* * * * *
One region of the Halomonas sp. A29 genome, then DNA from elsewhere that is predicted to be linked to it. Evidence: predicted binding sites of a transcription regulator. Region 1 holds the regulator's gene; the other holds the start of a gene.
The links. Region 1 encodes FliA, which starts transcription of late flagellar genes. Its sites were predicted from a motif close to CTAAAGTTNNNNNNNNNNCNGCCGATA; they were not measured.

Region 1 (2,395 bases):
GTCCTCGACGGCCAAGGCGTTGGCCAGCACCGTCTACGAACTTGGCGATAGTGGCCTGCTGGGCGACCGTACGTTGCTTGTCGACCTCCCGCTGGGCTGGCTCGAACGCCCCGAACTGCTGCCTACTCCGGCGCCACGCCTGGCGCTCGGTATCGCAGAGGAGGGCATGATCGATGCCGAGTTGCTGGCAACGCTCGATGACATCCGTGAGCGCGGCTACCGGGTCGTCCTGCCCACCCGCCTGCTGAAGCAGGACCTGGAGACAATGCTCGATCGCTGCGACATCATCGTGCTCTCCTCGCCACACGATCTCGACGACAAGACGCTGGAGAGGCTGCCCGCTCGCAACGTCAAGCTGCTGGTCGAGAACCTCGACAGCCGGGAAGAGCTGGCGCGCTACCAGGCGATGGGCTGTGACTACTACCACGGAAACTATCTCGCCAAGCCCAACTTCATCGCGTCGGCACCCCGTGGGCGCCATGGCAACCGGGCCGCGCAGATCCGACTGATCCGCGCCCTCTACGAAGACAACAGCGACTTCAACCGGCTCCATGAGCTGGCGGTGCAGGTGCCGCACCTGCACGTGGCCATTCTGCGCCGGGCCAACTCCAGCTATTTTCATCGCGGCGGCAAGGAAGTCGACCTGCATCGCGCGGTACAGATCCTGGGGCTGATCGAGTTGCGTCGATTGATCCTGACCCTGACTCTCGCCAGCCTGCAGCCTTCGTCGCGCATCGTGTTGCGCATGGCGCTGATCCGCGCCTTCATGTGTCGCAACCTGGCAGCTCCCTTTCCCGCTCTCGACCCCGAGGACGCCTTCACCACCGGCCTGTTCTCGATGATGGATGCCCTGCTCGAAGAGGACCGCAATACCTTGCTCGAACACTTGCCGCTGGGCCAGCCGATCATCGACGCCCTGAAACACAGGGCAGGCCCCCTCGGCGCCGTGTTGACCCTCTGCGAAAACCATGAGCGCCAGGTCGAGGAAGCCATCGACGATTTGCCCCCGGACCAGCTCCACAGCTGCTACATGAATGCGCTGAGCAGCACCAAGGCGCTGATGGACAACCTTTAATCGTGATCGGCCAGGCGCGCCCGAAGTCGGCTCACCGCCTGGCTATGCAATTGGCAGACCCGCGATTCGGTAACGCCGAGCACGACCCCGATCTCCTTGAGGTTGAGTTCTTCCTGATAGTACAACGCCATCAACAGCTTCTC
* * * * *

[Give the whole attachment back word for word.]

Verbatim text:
One region of the Halomonas sp. A29 genome, then DNA from elsewhere that is predicted to be linked to it. Evidence: predicted binding sites of a transcription regulator. Region 1 holds the regulator's gene; the other holds the start of a gene.
The links. Region 1 encodes FliA, which starts transcription of late flagellar genes. Its sites were predicted from a motif close to CTAAAGTTNNNNNNNNNNCNGCCGATA; they were not measured.

Region 1 (2,395 bases):
GTCCTCGACGGCCAAGGCGTTGGCCAGCACCGTCTACGAACTTGGCGATAGTGGCCTGCTGGGCGACCGTACGTTGCTTGTCGACCTCCCGCTGGGCTGGCTCGAACGCCCCGAACTGCTGCCTACTCCGGCGCCACGCCTGGCGCTCGGTATCGCAGAGGAGGGCATGATCGATGCCGAGTTGCTGGCAACGCTCGATGACATCCGTGAGCGCGGCTACCGGGTCGTCCTGCCCACCCGCCTGCTGAAGCAGGACCTGGAGACAATGCTCGATCGCTGCGACATCATCGTGCTCTCCTCGCCACACGATCTCGACGACAAGACGCTGGAGAGGCTGCCCGCTCGCAACGTCAAGCTGCTGGTCGAGAACCTCGACAGCCGGGAAGAGCTGGCGCGCTACCAGGCGATGGGCTGTGACTACTACCACGGAAACTATCTCGCCAAGCCCAACTTCATCGCGTCGGCACCCCGTGGGCGCCATGGCAACCGGGCCGCGCAGATCCGACTGATCCGCGCCCTCTACGAAGACAACAGCGACTTCAACCGGCTCCATGAGCTGGCGGTGCAGGTGCCGCACCTGCACGTGGCCATTCTGCGCCGGGCCAACTCCAGCTATTTTCATCGCGGCGGCAAGGAAGTCGACCTGCATCGCGCGGTACAGATCCTGGGGCTGATCGAGTTGCGTCGATTGATCCTGACCCTGACTCTCGCCAGCCTGCAGCCTTCGTCGCGCATCGTGTTGCGCATGGCGCTGATCCGCGCCTTCATGTGTCGCAACCTGGCAGCTCCCTTTCCCGCTCTCGACCCCGAGGACGCCTTCACCACCGGCCTGTTCTCGATGATGGATGCCCTGCTCGAAGAGGACCGCAATACCTTGCTCGAACACTTGCCGCTGGGCCAGCCGATCATCGACGCCCTGAAACACAGGGCAGGCCCCCTCGGCGCCGTGTTGACCCTCTGCGAAAACCATGAGCGCCAGGTCGAGGAAGCCATCGACGATTTGCCCCCGGACCAGCTCCACAGCTGCTACATGAATGCGCTGAGCAGCACCAAGGCGCTGATGGACAACCTTTAATCGTGATCGGCCAGGCGCGCCCGAAGTCGGCTCACCGCCTGGCTATGCAATTGGCAGACCCGCGATTCGGTAACGCCGAGCACGACCCCGATCTCCTTGAGGTTGAGTTCTTCCTGATAGTACAACGCCATCAACAGCTTCTC